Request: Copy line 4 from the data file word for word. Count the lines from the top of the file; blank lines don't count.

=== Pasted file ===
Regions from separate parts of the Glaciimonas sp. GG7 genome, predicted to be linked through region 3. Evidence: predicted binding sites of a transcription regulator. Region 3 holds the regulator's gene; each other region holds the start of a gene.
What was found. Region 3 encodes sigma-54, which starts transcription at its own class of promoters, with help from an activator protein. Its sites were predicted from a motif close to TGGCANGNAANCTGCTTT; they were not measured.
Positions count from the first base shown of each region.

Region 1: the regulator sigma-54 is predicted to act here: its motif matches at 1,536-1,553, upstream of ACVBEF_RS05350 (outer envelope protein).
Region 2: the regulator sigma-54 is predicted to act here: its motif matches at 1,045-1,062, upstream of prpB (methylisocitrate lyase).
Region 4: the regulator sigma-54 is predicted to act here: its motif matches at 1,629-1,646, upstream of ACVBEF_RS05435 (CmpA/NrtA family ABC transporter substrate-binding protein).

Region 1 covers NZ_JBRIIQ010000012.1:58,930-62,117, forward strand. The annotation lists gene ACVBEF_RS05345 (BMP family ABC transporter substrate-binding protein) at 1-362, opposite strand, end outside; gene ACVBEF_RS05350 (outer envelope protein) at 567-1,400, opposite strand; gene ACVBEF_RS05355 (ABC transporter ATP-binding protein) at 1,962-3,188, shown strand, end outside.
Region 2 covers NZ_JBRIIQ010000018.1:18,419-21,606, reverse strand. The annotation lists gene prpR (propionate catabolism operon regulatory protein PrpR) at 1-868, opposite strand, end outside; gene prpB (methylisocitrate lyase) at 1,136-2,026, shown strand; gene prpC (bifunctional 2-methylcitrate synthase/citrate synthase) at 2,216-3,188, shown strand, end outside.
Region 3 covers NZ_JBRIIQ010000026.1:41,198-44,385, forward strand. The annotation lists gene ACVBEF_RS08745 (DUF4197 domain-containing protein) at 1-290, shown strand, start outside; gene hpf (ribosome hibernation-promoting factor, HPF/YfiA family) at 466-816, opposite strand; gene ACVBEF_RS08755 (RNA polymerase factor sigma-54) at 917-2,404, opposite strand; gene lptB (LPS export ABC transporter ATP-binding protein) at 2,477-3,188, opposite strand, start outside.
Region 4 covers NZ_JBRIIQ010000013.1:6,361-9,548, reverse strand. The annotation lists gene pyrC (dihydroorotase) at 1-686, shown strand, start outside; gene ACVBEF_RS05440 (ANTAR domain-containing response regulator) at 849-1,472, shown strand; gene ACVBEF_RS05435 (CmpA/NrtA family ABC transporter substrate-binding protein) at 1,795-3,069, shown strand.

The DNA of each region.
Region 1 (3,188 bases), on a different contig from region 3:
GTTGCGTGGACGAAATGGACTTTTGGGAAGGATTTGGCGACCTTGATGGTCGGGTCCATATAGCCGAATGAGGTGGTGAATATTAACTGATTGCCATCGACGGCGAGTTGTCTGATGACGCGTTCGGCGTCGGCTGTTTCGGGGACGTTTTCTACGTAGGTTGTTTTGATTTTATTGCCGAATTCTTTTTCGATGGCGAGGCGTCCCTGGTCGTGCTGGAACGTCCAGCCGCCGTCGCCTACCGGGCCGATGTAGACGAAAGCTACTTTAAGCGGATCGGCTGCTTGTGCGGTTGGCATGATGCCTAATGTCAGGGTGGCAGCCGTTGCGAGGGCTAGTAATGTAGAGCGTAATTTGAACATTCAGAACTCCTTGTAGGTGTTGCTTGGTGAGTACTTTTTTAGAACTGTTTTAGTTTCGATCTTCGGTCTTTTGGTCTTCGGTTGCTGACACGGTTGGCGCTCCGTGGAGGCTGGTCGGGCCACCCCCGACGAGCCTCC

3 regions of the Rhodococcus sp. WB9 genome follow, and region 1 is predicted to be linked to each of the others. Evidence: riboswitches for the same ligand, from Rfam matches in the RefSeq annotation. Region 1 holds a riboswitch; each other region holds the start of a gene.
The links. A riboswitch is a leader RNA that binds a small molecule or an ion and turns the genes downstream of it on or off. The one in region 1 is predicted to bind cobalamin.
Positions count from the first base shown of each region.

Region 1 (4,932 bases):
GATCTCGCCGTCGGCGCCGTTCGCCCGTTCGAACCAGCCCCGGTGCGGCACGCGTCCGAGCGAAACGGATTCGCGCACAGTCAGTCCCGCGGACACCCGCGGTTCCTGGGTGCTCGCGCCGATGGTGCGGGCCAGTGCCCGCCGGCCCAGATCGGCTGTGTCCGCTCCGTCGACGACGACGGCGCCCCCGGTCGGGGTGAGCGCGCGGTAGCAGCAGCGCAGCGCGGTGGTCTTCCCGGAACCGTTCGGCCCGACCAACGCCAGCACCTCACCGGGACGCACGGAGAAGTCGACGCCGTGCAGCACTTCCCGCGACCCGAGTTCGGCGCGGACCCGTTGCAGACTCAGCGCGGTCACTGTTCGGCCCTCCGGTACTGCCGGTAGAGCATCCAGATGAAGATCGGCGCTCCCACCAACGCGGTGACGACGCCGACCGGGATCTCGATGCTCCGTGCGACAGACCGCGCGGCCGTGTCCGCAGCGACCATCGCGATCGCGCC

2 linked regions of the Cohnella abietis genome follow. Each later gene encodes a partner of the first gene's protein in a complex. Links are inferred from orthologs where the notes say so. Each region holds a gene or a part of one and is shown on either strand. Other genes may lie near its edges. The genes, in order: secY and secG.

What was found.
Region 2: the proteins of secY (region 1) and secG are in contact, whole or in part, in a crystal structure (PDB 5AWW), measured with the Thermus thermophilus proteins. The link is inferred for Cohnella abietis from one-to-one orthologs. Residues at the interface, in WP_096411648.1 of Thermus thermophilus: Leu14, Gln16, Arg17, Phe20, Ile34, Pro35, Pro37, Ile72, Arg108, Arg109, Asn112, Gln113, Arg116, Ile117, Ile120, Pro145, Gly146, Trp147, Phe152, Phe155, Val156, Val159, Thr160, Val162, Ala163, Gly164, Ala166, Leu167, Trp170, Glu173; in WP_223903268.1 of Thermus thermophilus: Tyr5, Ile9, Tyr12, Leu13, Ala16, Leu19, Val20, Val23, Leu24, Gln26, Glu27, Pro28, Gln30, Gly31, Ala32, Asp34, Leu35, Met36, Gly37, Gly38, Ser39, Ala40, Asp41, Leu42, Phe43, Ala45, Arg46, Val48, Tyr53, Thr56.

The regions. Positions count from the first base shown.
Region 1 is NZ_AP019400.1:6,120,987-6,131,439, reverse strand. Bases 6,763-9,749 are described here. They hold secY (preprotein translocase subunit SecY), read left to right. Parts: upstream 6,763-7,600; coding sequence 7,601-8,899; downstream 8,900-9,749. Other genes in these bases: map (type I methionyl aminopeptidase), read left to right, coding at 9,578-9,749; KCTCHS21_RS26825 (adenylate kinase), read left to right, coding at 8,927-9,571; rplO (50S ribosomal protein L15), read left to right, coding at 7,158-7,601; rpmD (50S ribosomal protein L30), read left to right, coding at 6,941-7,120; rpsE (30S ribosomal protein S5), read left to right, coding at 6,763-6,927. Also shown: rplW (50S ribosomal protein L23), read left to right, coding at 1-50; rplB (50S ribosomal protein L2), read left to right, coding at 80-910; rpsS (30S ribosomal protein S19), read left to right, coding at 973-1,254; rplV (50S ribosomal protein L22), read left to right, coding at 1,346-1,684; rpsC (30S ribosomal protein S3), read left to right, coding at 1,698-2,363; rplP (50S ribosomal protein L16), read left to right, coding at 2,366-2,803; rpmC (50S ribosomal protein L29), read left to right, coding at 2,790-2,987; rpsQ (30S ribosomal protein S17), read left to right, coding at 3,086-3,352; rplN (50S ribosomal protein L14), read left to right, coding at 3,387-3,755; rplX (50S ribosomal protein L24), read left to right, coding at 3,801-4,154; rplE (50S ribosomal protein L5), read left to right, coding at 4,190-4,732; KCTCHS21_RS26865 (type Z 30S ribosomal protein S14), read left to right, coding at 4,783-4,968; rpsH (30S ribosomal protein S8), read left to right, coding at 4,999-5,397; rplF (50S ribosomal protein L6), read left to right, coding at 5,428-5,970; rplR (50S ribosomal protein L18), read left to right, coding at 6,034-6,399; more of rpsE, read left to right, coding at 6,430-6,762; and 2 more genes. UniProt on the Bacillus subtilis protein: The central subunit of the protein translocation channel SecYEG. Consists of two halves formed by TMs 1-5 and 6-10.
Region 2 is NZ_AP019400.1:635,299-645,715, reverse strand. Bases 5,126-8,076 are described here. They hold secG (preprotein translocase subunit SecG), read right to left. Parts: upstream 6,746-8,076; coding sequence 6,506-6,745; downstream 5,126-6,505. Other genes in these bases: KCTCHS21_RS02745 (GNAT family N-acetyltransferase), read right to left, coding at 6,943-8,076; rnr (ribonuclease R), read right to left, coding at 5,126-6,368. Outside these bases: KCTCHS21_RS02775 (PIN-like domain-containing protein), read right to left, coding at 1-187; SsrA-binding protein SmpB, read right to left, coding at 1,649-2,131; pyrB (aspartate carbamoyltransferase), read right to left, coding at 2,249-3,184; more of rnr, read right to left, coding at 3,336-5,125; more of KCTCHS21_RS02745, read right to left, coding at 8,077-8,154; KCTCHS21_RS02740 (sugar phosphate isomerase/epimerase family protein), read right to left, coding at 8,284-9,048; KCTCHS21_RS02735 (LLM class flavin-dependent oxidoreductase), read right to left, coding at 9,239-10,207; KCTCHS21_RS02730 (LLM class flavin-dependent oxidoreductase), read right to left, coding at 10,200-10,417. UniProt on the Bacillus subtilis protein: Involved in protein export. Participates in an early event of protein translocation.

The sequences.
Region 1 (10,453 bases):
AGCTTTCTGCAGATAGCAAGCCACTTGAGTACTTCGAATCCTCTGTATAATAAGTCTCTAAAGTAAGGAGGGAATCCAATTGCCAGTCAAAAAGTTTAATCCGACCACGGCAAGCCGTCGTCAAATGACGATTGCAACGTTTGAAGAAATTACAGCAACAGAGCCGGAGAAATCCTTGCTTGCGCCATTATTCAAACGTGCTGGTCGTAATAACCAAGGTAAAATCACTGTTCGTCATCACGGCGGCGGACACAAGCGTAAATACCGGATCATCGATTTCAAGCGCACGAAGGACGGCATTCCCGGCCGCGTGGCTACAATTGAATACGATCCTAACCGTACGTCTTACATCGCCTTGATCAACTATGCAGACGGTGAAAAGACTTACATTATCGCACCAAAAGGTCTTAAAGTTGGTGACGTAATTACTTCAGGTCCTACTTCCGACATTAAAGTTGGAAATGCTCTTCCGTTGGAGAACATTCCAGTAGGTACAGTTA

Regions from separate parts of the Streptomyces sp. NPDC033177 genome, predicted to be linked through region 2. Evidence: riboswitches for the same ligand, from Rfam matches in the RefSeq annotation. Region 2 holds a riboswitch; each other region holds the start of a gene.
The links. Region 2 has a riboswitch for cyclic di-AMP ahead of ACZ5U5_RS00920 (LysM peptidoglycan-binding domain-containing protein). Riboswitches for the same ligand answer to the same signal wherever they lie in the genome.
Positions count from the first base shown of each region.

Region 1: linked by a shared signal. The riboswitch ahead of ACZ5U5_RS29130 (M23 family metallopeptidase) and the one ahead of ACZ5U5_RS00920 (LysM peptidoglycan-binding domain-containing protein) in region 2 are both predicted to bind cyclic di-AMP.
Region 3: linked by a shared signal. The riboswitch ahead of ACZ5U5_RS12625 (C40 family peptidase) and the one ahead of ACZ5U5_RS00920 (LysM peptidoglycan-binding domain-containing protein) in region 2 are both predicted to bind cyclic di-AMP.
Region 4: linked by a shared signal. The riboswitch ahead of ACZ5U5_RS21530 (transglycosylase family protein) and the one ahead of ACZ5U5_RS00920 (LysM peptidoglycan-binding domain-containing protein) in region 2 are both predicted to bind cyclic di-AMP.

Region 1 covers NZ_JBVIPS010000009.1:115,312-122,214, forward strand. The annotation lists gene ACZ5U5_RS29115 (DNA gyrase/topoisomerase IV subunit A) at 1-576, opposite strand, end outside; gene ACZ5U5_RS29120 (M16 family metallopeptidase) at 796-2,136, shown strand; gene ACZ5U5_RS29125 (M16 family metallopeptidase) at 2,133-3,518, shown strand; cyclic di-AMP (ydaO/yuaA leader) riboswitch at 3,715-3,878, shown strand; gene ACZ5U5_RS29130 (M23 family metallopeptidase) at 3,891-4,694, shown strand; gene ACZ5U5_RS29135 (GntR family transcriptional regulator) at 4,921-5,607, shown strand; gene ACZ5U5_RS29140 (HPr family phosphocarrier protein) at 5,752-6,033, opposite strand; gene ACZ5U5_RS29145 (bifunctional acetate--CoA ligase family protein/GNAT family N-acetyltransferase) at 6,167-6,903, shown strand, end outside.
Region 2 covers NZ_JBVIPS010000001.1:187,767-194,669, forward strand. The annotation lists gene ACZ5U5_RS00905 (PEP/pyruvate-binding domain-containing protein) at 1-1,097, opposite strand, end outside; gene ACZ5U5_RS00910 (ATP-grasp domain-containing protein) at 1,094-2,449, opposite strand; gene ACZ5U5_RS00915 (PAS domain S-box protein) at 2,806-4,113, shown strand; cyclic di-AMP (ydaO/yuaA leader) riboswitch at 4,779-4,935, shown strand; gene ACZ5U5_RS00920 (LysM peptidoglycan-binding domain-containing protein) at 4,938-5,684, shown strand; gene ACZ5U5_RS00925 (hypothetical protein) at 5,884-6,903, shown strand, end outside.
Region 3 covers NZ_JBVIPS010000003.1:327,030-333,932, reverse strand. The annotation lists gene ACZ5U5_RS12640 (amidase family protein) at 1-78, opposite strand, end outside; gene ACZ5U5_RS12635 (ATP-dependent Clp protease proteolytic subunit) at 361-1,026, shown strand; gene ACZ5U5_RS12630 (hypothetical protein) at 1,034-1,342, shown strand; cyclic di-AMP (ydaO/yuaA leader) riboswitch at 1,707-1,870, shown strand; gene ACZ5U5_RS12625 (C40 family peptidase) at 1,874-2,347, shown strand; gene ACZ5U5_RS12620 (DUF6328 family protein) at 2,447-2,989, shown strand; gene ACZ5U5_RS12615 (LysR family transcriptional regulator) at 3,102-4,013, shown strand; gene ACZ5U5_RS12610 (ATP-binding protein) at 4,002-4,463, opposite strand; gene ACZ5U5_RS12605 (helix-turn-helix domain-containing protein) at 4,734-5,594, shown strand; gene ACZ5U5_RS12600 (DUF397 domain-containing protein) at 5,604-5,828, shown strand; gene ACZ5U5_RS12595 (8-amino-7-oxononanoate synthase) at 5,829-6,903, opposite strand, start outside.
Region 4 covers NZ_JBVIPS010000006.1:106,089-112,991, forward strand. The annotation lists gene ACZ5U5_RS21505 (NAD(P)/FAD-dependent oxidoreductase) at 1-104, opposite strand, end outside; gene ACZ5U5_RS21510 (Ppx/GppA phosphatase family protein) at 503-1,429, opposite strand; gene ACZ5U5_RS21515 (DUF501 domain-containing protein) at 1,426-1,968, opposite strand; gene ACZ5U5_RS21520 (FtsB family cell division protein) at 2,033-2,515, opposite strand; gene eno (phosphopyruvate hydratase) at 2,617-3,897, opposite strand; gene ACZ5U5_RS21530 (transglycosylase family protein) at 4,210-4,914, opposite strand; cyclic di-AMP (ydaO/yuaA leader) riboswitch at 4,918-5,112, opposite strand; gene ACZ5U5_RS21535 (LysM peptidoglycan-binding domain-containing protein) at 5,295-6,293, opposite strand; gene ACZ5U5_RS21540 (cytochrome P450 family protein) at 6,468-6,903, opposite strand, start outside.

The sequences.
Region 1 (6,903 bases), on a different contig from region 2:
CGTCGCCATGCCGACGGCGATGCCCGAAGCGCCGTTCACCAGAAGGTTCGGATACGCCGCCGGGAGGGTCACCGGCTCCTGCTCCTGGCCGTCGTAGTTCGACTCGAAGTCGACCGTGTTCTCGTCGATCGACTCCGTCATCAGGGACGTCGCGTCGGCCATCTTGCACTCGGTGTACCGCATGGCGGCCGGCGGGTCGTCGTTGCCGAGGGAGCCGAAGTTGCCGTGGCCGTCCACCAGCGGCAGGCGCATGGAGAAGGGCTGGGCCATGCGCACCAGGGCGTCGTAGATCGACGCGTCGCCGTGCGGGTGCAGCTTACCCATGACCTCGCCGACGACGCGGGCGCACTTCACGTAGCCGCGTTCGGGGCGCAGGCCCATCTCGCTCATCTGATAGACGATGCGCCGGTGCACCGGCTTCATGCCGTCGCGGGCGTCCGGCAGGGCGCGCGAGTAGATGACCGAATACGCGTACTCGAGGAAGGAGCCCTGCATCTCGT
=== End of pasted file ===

Region 1: the regulator sigma-54 is predicted to act here: its motif matches at 1,536-1,553, upstream of ACVBEF_RS05350 (outer envelope protein).